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Politics Monday: Voters Are Having Their Say, And So Are The Courts

Supreme Court 2000 protest
Elvert Barnes
/
Flickr
A protester outside the U.S. Supreme Court as the disputed 2000 presidential race wound its way through the legal system.

The surge of voters casting their ballots early might be only matched by the surge of legal activity well before Election Day. Nearly 300 lawsuits have been filed, including several in North Carolina, over election changes that were prompted by the pandemic.

North Carolina has ironed out one legal fight – how to fix ballots mailed in with errors – only to have another headed to the U.S. Supreme Court over how long the state will accept mail-in ballots received after Election Day.

The court recently deadlocked in a similar case in Pennsylvania, another battleground state, and incoming justice Amy Coney Barrett could be a decisive vote on how the court handles further election litigation.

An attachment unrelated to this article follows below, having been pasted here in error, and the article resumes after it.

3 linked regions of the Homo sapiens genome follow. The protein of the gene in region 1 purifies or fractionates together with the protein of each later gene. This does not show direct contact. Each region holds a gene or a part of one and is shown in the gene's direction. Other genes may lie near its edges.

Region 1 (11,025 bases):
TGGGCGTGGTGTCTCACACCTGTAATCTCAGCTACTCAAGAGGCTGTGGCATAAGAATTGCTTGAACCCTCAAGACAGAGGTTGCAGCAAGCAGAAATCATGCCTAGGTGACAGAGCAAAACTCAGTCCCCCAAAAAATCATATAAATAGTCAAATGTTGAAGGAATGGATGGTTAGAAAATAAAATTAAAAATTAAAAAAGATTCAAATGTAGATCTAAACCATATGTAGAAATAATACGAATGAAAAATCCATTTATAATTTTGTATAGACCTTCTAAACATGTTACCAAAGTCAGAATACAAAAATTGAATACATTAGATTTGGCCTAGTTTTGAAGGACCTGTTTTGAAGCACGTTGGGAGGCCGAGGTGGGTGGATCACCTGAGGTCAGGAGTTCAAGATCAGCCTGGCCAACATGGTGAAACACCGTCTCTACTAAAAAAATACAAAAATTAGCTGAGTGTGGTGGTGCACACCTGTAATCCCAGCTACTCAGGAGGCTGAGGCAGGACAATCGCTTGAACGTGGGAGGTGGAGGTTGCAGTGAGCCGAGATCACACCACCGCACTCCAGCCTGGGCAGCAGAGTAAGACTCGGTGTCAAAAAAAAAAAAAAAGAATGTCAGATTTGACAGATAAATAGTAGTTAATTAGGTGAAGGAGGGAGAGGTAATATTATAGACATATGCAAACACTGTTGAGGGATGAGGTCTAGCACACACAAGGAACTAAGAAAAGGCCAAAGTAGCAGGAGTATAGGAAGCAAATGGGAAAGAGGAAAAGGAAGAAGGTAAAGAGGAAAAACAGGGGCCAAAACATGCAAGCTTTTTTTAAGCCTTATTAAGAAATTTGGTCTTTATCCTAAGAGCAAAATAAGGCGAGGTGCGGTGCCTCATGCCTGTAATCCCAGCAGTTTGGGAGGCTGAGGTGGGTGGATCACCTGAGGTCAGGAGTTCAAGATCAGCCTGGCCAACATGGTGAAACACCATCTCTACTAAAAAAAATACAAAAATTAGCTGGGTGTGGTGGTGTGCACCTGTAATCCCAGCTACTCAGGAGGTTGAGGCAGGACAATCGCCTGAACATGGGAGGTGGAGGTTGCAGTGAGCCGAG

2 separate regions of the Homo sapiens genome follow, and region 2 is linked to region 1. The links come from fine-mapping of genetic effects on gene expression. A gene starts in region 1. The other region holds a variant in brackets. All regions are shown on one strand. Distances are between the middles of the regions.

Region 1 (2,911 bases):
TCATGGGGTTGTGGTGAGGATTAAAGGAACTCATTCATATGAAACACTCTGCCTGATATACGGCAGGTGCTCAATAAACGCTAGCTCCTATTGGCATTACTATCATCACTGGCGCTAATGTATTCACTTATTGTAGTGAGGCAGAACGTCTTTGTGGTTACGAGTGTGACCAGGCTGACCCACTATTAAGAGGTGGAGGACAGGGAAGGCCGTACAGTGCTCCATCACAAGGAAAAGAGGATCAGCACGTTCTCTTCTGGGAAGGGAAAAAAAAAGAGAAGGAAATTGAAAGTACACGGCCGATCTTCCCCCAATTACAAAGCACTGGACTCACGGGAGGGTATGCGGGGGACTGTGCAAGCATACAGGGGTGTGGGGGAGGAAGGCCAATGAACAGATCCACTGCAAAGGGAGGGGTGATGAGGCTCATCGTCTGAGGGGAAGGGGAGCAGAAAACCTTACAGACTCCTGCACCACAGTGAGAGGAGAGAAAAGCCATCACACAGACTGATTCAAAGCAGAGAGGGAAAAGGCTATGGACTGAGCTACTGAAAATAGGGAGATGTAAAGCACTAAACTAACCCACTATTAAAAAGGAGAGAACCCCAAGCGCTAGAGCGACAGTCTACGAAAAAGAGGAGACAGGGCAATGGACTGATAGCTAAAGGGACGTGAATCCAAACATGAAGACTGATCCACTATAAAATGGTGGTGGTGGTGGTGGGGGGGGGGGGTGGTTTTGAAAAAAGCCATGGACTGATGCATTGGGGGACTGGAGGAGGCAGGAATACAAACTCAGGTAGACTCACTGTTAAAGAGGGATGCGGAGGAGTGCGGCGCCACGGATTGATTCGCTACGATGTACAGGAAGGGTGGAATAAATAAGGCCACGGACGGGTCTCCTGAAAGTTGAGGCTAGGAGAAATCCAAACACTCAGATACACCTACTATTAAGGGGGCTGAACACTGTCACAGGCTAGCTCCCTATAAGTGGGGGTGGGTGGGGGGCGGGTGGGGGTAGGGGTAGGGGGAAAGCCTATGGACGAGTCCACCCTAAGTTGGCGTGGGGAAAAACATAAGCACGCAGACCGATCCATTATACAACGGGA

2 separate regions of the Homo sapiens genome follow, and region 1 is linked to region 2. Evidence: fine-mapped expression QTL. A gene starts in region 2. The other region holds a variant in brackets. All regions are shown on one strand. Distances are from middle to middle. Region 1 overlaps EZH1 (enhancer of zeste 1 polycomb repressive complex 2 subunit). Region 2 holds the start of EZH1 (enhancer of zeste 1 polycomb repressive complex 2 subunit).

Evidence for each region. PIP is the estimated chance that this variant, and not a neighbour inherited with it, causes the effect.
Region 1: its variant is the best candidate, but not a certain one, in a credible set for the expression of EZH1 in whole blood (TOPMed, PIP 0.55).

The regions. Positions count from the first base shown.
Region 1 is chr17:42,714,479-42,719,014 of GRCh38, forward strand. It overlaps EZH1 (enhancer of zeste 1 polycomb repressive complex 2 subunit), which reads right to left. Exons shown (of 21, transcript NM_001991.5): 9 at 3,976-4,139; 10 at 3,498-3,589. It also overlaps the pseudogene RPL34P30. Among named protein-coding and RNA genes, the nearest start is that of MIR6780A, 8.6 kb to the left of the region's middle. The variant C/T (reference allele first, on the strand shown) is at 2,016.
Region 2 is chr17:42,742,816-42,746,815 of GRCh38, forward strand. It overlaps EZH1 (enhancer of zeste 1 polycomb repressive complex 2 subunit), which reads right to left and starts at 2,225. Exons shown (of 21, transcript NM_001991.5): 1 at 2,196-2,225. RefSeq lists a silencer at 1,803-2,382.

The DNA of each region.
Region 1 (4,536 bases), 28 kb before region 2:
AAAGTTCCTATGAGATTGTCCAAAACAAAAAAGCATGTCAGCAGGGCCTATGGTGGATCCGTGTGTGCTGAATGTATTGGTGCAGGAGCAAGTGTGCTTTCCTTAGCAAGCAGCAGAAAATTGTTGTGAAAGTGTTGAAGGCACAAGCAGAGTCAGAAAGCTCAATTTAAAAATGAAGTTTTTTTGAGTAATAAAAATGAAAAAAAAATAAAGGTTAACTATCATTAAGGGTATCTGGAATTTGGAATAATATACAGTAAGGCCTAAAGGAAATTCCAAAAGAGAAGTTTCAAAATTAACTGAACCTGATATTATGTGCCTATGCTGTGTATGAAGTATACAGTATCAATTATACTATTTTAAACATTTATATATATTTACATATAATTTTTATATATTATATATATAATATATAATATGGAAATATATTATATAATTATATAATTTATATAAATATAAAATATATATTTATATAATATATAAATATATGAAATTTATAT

Twenty years after the Supreme Court’s Bush v. Gore decision ending the prolonged 2000 election, what role will the court play in deciding the winner of Biden v. Trump?

GUESTS

Jordan Wilkie, Carolina Public Press, lead contributing reporter covering election integrity, open government and civil liberties (@jojot_wilkie)

Joshua A. Douglas, professor of law, University of Kentucky College of Law; author of “Vote for US: How to Take Back Our Elections and Change the Future of Voting” (@JoshuaADouglas)

Edward Foley, The Ohio State University Moritz College of Law, chair in constitutional law and director of Election Law at Moritz; author of “Ballot Battles: The History of Disputed Elections in the United States" (@Nedfoley)

A veteran of Charlotte radio news, Chris joined the "Charlotte Talks" staff in January 2016, but has been listening to WFAE since discovering the station as a high schooler.